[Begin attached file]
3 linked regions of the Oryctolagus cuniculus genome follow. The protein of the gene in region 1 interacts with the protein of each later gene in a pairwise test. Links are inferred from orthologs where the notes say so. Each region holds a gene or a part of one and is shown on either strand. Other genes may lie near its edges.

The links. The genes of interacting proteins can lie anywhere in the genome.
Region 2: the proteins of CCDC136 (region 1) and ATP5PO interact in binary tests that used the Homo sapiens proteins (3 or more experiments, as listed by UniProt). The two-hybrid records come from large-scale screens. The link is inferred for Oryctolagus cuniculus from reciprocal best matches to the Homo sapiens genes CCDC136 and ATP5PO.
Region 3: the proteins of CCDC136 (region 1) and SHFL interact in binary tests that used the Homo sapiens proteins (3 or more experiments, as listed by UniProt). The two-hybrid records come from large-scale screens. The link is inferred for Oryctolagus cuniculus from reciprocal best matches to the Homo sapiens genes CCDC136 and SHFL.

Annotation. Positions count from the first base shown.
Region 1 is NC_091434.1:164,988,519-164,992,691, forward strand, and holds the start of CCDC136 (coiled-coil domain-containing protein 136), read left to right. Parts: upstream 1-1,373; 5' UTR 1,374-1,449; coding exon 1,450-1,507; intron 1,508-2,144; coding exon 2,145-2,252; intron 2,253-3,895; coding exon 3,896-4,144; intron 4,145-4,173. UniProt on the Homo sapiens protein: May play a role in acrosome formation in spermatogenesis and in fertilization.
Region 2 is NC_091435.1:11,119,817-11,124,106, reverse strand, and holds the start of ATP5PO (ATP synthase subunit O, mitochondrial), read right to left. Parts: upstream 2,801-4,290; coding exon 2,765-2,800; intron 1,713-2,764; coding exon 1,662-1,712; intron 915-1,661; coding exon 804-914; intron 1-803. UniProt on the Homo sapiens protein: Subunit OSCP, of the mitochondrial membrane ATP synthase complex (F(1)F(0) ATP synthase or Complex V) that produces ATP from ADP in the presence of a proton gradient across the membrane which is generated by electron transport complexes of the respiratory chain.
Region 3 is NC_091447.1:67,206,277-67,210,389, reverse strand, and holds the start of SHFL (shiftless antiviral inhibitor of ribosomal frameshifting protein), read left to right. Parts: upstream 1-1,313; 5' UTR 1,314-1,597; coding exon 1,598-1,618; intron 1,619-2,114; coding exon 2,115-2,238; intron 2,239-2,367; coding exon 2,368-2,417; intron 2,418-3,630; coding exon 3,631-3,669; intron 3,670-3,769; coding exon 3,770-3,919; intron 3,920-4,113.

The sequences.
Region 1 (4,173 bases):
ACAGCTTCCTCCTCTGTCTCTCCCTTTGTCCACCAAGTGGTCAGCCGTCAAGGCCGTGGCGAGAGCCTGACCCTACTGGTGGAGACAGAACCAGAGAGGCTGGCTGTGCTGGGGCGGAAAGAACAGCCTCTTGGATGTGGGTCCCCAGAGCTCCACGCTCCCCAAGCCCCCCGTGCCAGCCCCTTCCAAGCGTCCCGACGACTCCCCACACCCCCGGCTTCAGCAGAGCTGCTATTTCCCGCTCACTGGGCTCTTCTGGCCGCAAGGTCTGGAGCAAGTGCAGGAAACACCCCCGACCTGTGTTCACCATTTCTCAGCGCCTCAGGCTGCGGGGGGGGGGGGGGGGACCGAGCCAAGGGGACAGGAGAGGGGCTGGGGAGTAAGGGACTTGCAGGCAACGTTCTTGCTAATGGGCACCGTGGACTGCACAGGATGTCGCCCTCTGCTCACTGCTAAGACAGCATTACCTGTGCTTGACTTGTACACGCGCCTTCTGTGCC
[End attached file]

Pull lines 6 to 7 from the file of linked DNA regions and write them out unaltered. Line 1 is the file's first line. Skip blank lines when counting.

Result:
Region 1 is NC_091434.1:164,988,519-164,992,691, forward strand, and holds the start of CCDC136 (coiled-coil domain-containing protein 136), read left to right. Parts: upstream 1-1,373; 5' UTR 1,374-1,449; coding exon 1,450-1,507; intron 1,508-2,144; coding exon 2,145-2,252; intron 2,253-3,895; coding exon 3,896-4,144; intron 4,145-4,173. UniProt on the Homo sapiens protein: May play a role in acrosome formation in spermatogenesis and in fertilization.
Region 2 is NC_091435.1:11,119,817-11,124,106, reverse strand, and holds the start of ATP5PO (ATP synthase subunit O, mitochondrial), read right to left. Parts: upstream 2,801-4,290; coding exon 2,765-2,800; intron 1,713-2,764; coding exon 1,662-1,712; intron 915-1,661; coding exon 804-914; intron 1-803. UniProt on the Homo sapiens protein: Subunit OSCP, of the mitochondrial membrane ATP synthase complex (F(1)F(0) ATP synthase or Complex V) that produces ATP from ADP in the presence of a proton gradient across the membrane which is generated by electron transport complexes of the respiratory chain.